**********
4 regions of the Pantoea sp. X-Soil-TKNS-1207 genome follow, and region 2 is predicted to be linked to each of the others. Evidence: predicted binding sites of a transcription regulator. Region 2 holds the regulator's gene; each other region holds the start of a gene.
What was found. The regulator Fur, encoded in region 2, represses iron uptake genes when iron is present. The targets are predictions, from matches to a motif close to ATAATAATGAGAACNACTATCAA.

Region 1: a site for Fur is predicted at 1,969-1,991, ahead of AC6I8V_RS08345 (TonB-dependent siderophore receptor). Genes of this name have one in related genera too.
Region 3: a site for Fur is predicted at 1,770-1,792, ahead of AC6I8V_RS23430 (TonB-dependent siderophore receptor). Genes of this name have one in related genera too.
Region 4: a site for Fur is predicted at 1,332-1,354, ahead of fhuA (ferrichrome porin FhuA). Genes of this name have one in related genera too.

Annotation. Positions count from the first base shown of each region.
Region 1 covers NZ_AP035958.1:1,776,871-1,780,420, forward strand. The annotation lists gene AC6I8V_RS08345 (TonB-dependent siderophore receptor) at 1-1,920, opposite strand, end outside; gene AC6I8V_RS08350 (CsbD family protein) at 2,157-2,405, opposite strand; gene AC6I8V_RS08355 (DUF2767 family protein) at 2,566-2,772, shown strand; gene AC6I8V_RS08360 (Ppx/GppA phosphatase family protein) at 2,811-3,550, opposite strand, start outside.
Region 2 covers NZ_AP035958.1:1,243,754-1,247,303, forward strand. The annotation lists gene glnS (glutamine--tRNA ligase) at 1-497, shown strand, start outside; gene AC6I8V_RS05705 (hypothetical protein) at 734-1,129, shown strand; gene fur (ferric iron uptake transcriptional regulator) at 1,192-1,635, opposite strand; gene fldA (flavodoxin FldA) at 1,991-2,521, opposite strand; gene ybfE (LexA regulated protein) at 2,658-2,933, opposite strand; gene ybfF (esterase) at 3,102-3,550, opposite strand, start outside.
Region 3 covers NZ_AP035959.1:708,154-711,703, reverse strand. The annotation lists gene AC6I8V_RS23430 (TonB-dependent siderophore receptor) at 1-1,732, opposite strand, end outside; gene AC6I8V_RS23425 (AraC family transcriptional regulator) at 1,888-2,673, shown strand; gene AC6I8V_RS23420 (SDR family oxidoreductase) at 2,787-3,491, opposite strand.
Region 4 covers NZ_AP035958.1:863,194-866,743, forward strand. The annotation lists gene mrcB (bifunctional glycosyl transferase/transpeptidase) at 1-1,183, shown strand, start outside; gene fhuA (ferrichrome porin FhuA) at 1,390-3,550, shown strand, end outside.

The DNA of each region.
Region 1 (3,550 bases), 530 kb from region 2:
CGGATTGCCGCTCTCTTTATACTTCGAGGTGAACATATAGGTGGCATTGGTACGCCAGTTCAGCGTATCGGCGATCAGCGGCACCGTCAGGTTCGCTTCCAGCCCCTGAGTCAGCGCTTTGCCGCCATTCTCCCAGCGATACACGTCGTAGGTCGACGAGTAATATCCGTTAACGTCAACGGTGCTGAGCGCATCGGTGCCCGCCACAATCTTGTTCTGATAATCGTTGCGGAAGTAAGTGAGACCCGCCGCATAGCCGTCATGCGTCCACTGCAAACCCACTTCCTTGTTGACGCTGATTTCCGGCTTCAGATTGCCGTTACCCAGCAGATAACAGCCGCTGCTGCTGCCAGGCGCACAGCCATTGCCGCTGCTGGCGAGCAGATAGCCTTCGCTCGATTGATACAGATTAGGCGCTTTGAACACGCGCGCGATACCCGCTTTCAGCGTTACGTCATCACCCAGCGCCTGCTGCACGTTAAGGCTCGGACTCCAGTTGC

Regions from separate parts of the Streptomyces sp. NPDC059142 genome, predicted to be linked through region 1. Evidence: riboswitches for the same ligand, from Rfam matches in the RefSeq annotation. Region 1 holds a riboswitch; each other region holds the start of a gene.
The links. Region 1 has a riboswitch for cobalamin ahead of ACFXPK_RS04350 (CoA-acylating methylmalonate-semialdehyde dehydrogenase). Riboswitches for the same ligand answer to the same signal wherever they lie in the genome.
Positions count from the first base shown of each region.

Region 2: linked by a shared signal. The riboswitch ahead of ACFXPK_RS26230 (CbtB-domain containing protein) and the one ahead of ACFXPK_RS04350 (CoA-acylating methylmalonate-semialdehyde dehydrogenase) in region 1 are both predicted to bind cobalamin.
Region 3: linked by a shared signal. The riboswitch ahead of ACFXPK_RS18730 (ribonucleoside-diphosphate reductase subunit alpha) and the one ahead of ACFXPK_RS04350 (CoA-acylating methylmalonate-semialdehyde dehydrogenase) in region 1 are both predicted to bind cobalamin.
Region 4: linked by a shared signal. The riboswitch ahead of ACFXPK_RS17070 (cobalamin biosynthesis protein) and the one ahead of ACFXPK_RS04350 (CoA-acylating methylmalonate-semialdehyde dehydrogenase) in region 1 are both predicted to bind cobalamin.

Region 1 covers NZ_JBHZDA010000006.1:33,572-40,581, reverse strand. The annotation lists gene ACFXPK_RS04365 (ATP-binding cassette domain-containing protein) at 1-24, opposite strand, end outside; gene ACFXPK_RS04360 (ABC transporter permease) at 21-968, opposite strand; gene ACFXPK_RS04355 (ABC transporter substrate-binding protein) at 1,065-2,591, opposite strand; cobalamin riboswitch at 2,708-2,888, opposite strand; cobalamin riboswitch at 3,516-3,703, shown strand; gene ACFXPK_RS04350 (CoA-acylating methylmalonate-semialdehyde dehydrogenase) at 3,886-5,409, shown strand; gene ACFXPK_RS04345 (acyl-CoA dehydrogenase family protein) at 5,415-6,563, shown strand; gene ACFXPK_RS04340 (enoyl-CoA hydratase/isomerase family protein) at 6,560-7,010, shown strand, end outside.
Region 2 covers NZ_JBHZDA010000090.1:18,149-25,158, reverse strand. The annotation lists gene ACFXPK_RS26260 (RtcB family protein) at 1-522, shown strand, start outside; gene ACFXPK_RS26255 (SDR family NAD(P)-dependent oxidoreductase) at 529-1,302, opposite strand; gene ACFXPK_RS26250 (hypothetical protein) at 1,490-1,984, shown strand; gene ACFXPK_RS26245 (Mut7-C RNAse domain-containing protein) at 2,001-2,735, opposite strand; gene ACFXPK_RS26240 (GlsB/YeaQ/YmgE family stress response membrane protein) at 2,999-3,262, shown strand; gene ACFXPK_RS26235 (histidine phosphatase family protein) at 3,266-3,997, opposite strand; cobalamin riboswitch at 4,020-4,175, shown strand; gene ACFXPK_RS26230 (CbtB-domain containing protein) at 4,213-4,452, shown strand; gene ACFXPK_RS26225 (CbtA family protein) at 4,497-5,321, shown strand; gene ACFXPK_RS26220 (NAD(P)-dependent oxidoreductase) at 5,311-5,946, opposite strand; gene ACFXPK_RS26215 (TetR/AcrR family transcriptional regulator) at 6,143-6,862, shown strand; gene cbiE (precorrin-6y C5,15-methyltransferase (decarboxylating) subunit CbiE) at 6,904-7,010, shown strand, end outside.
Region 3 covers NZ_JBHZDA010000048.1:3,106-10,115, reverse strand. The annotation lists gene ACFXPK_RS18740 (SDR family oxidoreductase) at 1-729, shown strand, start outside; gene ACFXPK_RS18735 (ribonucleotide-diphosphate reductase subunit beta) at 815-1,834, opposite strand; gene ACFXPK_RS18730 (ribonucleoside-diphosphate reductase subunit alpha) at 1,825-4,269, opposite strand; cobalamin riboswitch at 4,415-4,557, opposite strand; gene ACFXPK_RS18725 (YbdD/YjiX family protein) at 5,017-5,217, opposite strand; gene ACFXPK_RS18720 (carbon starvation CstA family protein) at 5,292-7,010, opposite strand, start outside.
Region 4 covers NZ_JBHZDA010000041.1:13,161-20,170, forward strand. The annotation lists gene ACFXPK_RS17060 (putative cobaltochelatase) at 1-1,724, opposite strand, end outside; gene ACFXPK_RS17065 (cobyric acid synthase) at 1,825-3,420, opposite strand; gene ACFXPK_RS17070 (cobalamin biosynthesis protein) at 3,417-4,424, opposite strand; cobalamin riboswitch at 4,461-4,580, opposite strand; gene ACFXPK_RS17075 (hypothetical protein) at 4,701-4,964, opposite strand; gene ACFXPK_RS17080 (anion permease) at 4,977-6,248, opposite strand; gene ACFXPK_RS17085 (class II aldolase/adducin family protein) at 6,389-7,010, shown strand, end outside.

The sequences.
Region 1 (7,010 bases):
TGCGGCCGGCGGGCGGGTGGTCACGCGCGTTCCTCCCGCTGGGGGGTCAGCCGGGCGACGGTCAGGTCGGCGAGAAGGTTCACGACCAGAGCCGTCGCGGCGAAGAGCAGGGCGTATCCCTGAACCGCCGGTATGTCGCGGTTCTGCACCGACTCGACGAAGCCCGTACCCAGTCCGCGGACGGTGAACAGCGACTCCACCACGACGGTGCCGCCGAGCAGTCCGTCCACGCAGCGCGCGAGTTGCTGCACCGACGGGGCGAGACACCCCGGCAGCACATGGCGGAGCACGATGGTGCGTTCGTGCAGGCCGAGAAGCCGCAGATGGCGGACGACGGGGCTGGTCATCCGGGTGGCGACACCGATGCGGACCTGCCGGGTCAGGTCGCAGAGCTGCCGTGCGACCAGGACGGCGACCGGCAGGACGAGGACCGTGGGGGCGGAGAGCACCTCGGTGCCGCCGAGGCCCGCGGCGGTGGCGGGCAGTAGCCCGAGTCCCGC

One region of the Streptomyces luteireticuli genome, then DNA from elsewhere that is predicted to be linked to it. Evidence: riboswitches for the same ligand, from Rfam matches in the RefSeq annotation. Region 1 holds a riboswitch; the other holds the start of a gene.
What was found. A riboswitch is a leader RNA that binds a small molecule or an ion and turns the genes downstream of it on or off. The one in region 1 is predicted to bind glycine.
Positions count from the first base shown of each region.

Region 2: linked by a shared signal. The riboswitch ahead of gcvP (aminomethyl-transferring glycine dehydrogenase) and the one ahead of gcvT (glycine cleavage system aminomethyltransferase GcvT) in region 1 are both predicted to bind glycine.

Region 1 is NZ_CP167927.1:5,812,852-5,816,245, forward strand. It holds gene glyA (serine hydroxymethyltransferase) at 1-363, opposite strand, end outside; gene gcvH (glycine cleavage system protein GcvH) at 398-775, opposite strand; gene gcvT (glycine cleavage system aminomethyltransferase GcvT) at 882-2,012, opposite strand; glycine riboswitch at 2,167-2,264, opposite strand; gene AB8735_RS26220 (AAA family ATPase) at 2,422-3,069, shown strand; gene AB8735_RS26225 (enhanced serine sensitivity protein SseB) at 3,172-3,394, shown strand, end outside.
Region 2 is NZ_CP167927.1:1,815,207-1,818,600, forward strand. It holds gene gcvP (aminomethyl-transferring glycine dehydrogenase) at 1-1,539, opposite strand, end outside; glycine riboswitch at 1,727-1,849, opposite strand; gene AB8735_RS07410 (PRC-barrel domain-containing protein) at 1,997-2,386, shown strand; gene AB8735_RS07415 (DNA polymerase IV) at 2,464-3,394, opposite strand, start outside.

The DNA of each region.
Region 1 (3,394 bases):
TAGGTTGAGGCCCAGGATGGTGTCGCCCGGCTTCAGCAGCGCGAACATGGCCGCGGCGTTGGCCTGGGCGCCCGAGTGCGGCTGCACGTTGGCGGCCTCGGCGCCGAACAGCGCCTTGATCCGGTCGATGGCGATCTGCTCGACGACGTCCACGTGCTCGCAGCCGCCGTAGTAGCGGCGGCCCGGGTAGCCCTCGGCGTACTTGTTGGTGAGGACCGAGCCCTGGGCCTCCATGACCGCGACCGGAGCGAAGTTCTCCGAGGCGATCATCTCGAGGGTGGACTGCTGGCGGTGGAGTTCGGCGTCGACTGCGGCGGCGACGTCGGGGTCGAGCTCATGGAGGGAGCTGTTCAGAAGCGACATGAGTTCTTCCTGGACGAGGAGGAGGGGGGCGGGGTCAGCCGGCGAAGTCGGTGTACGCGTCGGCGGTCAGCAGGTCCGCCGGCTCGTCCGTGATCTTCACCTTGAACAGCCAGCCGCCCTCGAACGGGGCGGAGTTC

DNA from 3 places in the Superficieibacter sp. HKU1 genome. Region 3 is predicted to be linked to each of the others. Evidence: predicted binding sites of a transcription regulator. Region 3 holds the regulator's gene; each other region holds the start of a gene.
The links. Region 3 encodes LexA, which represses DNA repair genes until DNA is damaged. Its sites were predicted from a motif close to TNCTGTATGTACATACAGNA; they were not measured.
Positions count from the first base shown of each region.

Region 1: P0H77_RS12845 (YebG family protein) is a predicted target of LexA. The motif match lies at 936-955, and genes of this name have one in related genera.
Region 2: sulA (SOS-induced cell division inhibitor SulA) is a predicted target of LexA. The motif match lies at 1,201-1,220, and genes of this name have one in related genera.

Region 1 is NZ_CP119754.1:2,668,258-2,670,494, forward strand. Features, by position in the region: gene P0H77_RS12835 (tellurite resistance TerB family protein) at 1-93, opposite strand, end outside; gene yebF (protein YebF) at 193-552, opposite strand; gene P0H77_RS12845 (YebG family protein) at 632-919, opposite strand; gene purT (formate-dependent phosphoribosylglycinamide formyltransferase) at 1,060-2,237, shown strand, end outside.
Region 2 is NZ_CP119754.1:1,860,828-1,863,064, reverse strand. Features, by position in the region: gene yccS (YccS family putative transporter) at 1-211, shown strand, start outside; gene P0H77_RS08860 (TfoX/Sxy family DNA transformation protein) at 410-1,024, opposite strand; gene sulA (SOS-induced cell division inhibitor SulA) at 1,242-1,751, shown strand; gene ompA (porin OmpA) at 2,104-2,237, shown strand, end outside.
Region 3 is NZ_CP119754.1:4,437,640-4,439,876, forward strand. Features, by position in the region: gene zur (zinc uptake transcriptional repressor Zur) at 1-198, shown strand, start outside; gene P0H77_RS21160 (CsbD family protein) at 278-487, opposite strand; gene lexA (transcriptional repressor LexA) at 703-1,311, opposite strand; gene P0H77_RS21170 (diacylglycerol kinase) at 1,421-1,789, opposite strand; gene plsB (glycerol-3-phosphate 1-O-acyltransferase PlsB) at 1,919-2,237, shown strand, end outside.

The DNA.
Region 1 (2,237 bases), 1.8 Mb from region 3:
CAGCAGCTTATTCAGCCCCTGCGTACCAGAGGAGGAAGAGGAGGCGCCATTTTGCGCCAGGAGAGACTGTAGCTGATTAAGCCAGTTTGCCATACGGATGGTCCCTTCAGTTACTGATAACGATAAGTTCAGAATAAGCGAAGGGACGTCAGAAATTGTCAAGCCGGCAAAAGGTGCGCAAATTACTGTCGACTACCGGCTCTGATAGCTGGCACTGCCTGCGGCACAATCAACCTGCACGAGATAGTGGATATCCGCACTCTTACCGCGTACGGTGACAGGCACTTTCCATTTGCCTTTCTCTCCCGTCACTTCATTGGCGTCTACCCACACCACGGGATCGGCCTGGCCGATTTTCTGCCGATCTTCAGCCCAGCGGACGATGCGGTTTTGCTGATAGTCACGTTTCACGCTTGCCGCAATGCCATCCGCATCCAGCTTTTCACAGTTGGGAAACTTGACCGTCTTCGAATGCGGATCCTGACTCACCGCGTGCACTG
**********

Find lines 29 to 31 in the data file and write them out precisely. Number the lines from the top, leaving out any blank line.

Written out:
Positions count from the first base shown of each region.

Region 2: linked by a shared signal. The riboswitch ahead of gcvP (aminomethyl-transferring glycine dehydrogenase) and the one ahead of gcvT (glycine cleavage system aminomethyltransferase GcvT) in region 1 are both predicted to bind glycine.

Region 1 is NZ_CP167927.1:5,812,852-5,816,245, forward strand. It holds gene glyA (serine hydroxymethyltransferase) at 1-363, opposite strand, end outside; gene gcvH (glycine cleavage system protein GcvH) at 398-775, opposite strand; gene gcvT (glycine cleavage system aminomethyltransferase GcvT) at 882-2,012, opposite strand; glycine riboswitch at 2,167-2,264, opposite strand; gene AB8735_RS26220 (AAA family ATPase) at 2,422-3,069, shown strand; gene AB8735_RS26225 (enhanced serine sensitivity protein SseB) at 3,172-3,394, shown strand, end outside.